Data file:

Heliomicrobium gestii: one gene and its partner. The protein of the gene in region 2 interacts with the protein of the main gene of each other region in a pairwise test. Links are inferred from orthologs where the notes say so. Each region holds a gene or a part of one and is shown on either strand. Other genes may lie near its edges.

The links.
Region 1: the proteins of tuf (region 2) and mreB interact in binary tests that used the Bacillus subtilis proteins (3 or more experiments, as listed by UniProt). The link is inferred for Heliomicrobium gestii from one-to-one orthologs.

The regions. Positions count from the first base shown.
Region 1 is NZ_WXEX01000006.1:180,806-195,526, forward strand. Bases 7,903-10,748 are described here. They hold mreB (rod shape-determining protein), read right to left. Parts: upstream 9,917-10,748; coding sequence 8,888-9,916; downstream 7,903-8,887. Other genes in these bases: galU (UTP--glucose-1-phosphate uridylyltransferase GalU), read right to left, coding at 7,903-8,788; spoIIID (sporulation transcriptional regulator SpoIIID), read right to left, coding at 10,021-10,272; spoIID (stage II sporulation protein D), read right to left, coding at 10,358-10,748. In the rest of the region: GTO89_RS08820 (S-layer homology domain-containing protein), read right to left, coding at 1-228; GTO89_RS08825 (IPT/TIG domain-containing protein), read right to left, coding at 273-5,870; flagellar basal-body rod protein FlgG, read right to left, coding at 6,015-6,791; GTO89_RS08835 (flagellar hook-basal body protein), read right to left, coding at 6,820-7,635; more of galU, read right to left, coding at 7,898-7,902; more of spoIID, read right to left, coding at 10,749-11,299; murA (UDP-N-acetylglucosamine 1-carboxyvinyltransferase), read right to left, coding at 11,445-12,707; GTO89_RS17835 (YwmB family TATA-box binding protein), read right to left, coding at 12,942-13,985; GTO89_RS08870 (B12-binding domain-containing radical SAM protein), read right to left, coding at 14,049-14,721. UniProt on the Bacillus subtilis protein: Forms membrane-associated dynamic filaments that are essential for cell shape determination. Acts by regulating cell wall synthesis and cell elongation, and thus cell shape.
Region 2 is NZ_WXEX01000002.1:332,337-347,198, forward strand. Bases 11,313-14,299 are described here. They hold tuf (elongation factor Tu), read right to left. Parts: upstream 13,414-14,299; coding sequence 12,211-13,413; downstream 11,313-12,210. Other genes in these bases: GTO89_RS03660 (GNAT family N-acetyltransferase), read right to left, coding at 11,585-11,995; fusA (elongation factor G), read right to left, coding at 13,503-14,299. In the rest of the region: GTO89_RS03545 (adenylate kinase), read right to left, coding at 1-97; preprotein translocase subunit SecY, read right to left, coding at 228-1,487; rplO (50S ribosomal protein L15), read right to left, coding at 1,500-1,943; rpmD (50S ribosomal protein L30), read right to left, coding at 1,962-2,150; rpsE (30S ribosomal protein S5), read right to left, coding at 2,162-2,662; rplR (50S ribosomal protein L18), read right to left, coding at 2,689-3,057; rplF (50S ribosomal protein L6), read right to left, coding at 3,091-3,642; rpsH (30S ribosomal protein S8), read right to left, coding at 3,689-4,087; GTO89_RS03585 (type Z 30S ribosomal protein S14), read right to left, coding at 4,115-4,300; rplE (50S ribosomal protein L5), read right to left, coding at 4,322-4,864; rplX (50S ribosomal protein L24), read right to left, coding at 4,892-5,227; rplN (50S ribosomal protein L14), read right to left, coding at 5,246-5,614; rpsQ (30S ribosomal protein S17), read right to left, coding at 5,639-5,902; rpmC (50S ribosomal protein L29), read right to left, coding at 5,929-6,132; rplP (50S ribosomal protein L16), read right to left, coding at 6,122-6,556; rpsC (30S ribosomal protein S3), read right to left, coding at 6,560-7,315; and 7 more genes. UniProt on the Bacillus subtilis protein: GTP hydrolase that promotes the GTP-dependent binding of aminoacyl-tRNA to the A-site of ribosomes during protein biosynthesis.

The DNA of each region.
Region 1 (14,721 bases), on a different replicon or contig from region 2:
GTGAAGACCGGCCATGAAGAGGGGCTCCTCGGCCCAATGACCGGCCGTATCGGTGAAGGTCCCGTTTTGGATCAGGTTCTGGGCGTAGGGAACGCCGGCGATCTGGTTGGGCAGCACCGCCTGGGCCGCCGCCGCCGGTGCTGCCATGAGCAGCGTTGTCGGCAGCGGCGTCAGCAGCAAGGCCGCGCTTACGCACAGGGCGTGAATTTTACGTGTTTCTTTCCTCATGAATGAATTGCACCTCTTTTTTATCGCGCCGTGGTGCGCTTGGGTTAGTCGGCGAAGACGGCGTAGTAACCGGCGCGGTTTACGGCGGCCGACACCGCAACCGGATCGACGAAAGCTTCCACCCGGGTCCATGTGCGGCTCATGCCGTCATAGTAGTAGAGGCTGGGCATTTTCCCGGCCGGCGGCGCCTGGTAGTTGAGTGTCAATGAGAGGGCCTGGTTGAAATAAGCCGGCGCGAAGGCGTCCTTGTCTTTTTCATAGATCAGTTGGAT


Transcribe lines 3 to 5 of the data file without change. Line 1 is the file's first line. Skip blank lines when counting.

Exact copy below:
Region 1: the proteins of tuf (region 2) and mreB interact in binary tests that used the Bacillus subtilis proteins (3 or more experiments, as listed by UniProt). The link is inferred for Heliomicrobium gestii from one-to-one orthologs.

The regions. Positions count from the first base shown.
Region 1 is NZ_WXEX01000006.1:180,806-195,526, forward strand. Bases 7,903-10,748 are described here. They hold mreB (rod shape-determining protein), read right to left. Parts: upstream 9,917-10,748; coding sequence 8,888-9,916; downstream 7,903-8,887. Other genes in these bases: galU (UTP--glucose-1-phosphate uridylyltransferase GalU), read right to left, coding at 7,903-8,788; spoIIID (sporulation transcriptional regulator SpoIIID), read right to left, coding at 10,021-10,272; spoIID (stage II sporulation protein D), read right to left, coding at 10,358-10,748. In the rest of the region: GTO89_RS08820 (S-layer homology domain-containing protein), read right to left, coding at 1-228; GTO89_RS08825 (IPT/TIG domain-containing protein), read right to left, coding at 273-5,870; flagellar basal-body rod protein FlgG, read right to left, coding at 6,015-6,791; GTO89_RS08835 (flagellar hook-basal body protein), read right to left, coding at 6,820-7,635; more of galU, read right to left, coding at 7,898-7,902; more of spoIID, read right to left, coding at 10,749-11,299; murA (UDP-N-acetylglucosamine 1-carboxyvinyltransferase), read right to left, coding at 11,445-12,707; GTO89_RS17835 (YwmB family TATA-box binding protein), read right to left, coding at 12,942-13,985; GTO89_RS08870 (B12-binding domain-containing radical SAM protein), read right to left, coding at 14,049-14,721. UniProt on the Bacillus subtilis protein: Forms membrane-associated dynamic filaments that are essential for cell shape determination. Acts by regulating cell wall synthesis and cell elongation, and thus cell shape.